Basically – everything!

This process itself reveals where I have players ranked for that week. I try to focus on general strategy and the landscape of the upcoming week as opposed to quickly saying I have Dak Prescott ranked fourth because he’s “good.” If I don’t discuss a specific player, it does not mean any less time/effort was put into his projection.

Lastly, this article is posted every Wednesday and reflects where my projections were on Tuesday night. With my intense projections process, I am using the entire week to get them right. Therefore, if you check on FantasyPros and notice the rank of a player has changed quite a bit, the most recent rank is always going to be the one to use. Players can sometimes go up/down quite a bit even if their projection doesn’t change much, and it can even be from other players around them moving around. That’s why it’s important to view players more as tiered groups, where there can be quite a bit of turnover in an eight-player set if there is only 0.5 projected points separating them all. The slightest change in projection can shuffle the order some, which is why I don’t give you exact rankings on Wednesdays.

Now on to the Week 5 tiers!


Week 5 brings us the first batch of byes, not counting the impromptu Miami-Tampa Bay Week 1 re-schedule). This means that Matt Ryan, Drew Brees, Kirk Cousins, and Trevor Siemian are unavailable, opening up the QB position considerably.

This also means we don’t have the Saints defense to pick on either. Jameis Winston gets the biggest matchup boost this week against an exposed Patriots pass defense. He should be locked in as an elite QB1 and started with confidence.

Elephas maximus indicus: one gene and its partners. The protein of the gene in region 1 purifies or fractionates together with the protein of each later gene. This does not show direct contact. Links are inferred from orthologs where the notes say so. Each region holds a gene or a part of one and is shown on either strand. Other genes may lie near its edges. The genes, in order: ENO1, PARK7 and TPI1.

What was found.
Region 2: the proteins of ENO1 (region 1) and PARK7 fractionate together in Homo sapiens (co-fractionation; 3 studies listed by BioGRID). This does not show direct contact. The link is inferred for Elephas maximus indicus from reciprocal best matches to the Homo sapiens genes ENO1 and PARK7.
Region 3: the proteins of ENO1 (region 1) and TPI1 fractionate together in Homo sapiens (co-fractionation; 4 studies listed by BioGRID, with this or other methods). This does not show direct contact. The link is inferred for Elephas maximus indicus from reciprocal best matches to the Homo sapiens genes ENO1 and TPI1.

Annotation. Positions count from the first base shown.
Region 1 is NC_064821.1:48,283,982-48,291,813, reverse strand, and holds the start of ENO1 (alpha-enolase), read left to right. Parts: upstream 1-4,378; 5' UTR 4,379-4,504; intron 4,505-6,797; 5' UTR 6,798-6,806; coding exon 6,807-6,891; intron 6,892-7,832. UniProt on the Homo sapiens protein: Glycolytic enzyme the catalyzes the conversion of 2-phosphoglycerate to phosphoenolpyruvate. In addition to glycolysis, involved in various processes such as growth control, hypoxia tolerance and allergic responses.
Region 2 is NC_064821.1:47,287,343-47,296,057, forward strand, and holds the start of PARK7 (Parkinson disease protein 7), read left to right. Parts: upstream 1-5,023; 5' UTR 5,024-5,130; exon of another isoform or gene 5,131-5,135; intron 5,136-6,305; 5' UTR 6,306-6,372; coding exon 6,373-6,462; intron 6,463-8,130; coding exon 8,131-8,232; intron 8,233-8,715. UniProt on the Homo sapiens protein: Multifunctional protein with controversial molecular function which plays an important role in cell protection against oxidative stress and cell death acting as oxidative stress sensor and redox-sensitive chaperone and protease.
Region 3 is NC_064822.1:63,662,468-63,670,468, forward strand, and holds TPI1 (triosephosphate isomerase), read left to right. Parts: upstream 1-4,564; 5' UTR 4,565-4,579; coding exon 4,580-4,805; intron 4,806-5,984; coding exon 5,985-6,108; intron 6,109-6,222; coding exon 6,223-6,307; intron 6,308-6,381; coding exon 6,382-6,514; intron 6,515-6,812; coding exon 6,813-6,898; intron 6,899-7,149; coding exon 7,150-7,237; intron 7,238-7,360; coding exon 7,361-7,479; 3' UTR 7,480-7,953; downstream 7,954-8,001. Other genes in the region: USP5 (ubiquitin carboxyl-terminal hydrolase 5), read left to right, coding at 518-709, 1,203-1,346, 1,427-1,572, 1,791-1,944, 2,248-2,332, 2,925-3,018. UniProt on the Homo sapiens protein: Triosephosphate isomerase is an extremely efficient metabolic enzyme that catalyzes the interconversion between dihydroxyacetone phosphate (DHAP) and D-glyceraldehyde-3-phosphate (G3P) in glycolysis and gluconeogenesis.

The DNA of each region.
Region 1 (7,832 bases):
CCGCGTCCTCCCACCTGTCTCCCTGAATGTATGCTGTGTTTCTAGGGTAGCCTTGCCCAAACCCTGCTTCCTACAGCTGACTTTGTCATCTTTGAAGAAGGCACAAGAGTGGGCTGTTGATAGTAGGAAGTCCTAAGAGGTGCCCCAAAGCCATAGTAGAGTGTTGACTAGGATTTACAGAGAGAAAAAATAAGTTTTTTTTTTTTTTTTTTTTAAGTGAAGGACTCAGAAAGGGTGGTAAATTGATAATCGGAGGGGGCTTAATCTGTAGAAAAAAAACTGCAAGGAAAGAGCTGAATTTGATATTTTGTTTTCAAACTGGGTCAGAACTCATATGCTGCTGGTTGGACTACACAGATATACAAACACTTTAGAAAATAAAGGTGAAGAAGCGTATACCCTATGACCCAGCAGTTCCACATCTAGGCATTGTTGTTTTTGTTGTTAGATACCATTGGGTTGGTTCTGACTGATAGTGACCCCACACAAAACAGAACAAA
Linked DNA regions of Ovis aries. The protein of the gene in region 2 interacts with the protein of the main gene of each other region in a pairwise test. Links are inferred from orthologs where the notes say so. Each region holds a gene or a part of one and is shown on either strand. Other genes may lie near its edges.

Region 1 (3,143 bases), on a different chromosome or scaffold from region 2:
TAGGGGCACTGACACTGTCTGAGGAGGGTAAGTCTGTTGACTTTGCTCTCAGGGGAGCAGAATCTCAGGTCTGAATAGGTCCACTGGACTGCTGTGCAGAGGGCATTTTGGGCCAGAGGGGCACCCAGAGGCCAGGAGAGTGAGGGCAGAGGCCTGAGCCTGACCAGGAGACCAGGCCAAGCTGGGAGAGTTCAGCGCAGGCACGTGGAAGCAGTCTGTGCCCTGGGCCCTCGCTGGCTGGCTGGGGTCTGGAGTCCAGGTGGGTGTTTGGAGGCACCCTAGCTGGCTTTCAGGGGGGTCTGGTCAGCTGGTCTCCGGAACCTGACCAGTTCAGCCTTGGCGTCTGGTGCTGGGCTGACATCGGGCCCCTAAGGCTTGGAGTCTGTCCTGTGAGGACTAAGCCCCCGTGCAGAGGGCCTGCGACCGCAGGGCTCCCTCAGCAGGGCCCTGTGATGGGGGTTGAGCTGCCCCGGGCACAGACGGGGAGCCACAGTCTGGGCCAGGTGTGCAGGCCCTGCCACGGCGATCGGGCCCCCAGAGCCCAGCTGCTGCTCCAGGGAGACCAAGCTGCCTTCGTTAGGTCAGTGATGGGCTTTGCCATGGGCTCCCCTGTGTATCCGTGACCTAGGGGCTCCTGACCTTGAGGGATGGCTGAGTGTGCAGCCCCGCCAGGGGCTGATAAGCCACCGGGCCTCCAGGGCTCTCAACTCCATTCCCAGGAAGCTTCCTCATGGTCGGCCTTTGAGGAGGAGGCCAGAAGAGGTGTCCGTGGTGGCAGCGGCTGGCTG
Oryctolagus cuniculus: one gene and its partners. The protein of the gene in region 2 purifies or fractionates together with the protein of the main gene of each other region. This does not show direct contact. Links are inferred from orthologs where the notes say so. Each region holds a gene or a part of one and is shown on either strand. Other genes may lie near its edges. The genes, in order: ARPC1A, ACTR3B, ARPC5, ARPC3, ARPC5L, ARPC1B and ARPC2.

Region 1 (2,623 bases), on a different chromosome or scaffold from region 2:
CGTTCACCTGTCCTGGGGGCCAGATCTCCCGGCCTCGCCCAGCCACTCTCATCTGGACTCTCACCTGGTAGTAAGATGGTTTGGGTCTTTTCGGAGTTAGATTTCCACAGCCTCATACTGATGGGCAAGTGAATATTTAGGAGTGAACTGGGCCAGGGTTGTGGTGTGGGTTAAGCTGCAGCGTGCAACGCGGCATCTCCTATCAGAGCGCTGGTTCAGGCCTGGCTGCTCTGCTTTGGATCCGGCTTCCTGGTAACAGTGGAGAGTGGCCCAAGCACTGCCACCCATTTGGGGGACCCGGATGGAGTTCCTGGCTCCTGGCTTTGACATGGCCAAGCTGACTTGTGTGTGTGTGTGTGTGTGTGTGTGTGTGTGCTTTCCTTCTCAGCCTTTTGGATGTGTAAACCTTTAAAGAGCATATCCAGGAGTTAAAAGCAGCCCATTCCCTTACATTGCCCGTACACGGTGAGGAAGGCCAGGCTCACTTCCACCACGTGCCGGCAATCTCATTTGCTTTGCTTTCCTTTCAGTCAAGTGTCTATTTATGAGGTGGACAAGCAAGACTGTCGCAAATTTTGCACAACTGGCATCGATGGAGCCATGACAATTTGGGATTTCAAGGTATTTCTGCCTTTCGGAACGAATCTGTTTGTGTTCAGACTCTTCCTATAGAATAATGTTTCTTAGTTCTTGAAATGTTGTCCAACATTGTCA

Deshaun Watson makes his debut as a QB1. I had touted his dual-threat abilities before the season started, which made him the perfect high-upside backup to roster heading into the season. He has exploded onto the scene even quicker than I had anticipated, though. The return of Will Fuller raises his ceiling even more, as we saw last week.

It’s also worth mentioning that we are without Derek Carr and potentially Marcus Mariota. This projections set is assuming Mariota plays, but with his rushing stats curbed a bit due to the hamstring injury.

A potential QB1 fill-in is Jacoby Brissett. He is not going to blow you away with his passing stats, but he has tremendous upside with his legs, as we’ve seen the past couple weeks. His matchup couldn’t be any better with a home game against the 49ers.

Big Ben is in a tricky spot since he faces the stingy Jaguars defense, but he’s at home where he is borderline matchup-proof. I’m cancelling the two out and he’s a low-end QB1 for me.

Jared Goff has been one of the biggest surprises in 2017, but don’t let the much-deserved hype lead you to plug him in against the Seahawks. I think his real-life value is much higher than his fantasy value, leading me to think people will overvalue him in fantasy going forward. You have to realize that he will rarely if ever get you rushing stats, and with Todd Gurley as his back he will have to compete for TD shares. I’m simply urging people to be cautious with him going forward, since he’s still a low-ceiling type of player with a 180 passing yard/0 TD/0 rush yards type of floor.